I hope not. Most of these kids are good students and they have similar interests, you know, so it's. I think it's valuable for them to see and understand that maybe those interests that they have right now could pan out to be something that would they could make a career out of and then just doing different that variety of activities is. Maybe they're building interchanges, you know. Maybe we're talking about how you know to go from a four-legged intersection with stop signs to a signalized intersection, to an interchange, you know. Or maybe we're showing folks about teaching them about drainage and how the variety of different activities that go on the surface of the ground can actually become part of, you know, once it rains or the snow melts, that can become part of the runoff and maybe that's. You know, water's okay to be going in our ponds and lakes and rivers, but maybe that other stuff that's sitting on the ground isn't necessarily and there's ways that we can capture those things and then just let the water go where we all wanted to go but capture the other things. So those are just one of, or a couple of a variety of different sessions we do and have for the students, so and other things. We're at the State Fair and have been for the past 10 years now, I think, and a lot of times we'll bring our sessions. We'll maybe have a model of a water system and we'll have a water tower and we show the kids how the pressure works, you know, to get the water, distribute the water throughout the community, you know. But it's a variety of different ways like that. Now we are beginning to work with the Science Museum and we'll we've gone to events at the Science Museums. Where there's one day events, we'll have a lot of table you know and the kids can come, but maybe there's an activity where they can flip up some. They can look at a cross-section of a storm water system or a storm drainage system, in essence, and kind of look at what happens to the variety of different pollutants, like I talked about before. But we also, well, we're starting to work with the Science Museum on mentoring to some students that they have, and so we're inviting students and we're just beginning this, but it's pretty excited about it. But we'll have them come to our shops you know, and then they can see what it's like, you know, to do maintenance work and maybe they'll get to drive in the snow plow truck, you know, or a pickup truck and go to different projects and things like that too. So we've done shadowing with the school district that's in Eagan with 196 for quite a few years. John Gorders does great with that he's had a lot of students shadow him.

Marc Culver:

What age group?

Russ Matthys:

is that usually that one's usually high school, so it's usually juniors and seniors for shadowing, but for the for work with the Science Museum it might even be some middle school students as well. And just again, let them help them see what it is that public works is, because it's some very few people fully understand what public works is, as you know.

Marc Culver:

Yeah, it's. You know, we say it a lot and I have to quote Mr Ray, mark Ray on this. You know we make normal happen and that's the thing is we are normal so we don't stand out. You know, plow events are probably the biggest thing that we stand out on maybe water, main breaks, you know something like that but otherwise we're kind of in the background by design and we're okay with that. That means we're doing things well, so it fits us for the most part. Well, cool, that's great. And I love the fact that your you know not only just pushing the, you know the science and technology and engineering and math, but you're also talking about you know driving the plow trucks and you know the maintenance side of it, because I think it's important for kids Understand that they don't. They don't have to go to college to have a good career. No, you know, and they can still make a difference. Yep, so, and that's, I think that's, given the state of our workforce right now, it's a really important message. You know we need people understand that we need good people In these maintenance positions too.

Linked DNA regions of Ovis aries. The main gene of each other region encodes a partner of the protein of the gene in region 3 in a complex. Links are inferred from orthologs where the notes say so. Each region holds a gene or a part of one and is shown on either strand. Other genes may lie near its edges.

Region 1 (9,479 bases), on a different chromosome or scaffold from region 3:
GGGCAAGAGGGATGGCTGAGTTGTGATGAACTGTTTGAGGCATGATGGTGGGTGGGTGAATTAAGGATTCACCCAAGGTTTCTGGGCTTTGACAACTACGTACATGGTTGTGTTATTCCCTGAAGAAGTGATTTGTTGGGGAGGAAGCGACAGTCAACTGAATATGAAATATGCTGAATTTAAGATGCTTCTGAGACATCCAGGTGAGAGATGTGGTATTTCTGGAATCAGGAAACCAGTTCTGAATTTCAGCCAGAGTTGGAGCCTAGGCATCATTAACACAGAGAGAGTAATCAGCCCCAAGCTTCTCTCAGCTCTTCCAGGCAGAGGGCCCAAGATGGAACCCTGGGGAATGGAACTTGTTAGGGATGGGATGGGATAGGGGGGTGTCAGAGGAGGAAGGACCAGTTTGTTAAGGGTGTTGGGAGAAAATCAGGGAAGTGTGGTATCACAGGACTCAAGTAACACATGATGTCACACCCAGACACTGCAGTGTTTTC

Russ Matthys:

Yeah, we definitely do, mark, and I'll throw this out. This is one new thing that we're Just starting to talk about and and at the national level, they've had discussions with it. But working with high school guidance counselors and helping them to are encouraging them to put public works in their list of potential career opportunities and, to your point that you were just, you know, going into, going from, it's not just all about the engineers and the scientists or the science and and and math folks that are probably gonna go Into college. Yep, there's just as many, if not more, positions available for those that you know Don't think college is an opportunity or an interest that they would have. And I'm telling you what there's good paying jobs, as you know, in public works for doing maintenance type work and and Field work, you know, and driving the snow plows and things like that, and there's still loot leadership opportunities In those roles as well.

Marc Culver:

So, yep, well said, well said, and you know, even in between, that you know there are a lot of we have a lot of really well qualified, smart technicians Out there to you know, maybe went to tech school for a couple years and and are doing some Amazing things, yeah, and really doing a lot of the work, a lot of the design work For us engineers you know, and being out in the field and and making calculations on the fly and stuff like that. So, anyway, all of that, just it's that big picture of all of the different careers and opportunities that there are in the, in the public Sector, in the public works world. So well, thank you for your work in, you know, mentoring and and introducing that to to the middle school and high schoolers, and that All right. Well, let's. Let's move into the topic of the day. It's it, like I said earlier, I was listening to our previous episode, episode number five, and talking about asset management and and getting in, you know, getting in this Tangents, about pavement management and stuff like that. But towards the end it was an interesting Conversation because I asked you about why. You know, I think there are some other states that have actual requirements for asset management reporting and you mentioned Michigan's got this asset management coalition, or or.